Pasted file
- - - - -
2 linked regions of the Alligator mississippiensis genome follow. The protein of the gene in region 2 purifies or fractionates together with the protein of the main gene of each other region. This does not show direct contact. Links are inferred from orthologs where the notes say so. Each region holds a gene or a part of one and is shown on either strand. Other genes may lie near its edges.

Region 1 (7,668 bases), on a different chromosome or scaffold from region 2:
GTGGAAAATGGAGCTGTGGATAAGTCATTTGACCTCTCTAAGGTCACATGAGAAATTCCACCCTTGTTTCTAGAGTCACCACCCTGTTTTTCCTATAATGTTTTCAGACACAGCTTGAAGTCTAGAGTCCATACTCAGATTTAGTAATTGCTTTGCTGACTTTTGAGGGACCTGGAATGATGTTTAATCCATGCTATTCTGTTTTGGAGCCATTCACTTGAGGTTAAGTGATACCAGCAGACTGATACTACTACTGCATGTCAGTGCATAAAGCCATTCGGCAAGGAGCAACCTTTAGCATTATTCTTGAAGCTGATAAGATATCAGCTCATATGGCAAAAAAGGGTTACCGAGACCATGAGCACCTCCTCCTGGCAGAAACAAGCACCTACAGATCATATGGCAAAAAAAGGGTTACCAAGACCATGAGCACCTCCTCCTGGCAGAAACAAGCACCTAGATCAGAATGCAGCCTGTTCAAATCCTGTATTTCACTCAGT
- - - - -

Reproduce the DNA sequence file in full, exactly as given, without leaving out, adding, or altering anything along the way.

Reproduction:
2 linked regions of the Alligator mississippiensis genome follow. The protein of the gene in region 2 purifies or fractionates together with the protein of the main gene of each other region. This does not show direct contact. Links are inferred from orthologs where the notes say so. Each region holds a gene or a part of one and is shown on either strand. Other genes may lie near its edges.

Region 1 (7,668 bases), on a different chromosome or scaffold from region 2:
GTGGAAAATGGAGCTGTGGATAAGTCATTTGACCTCTCTAAGGTCACATGAGAAATTCCACCCTTGTTTCTAGAGTCACCACCCTGTTTTTCCTATAATGTTTTCAGACACAGCTTGAAGTCTAGAGTCCATACTCAGATTTAGTAATTGCTTTGCTGACTTTTGAGGGACCTGGAATGATGTTTAATCCATGCTATTCTGTTTTGGAGCCATTCACTTGAGGTTAAGTGATACCAGCAGACTGATACTACTACTGCATGTCAGTGCATAAAGCCATTCGGCAAGGAGCAACCTTTAGCATTATTCTTGAAGCTGATAAGATATCAGCTCATATGGCAAAAAAGGGTTACCGAGACCATGAGCACCTCCTCCTGGCAGAAACAAGCACCTACAGATCATATGGCAAAAAAAGGGTTACCAAGACCATGAGCACCTCCTCCTGGCAGAAACAAGCACCTAGATCAGAATGCAGCCTGTTCAAATCCTGTATTTCACTCAGT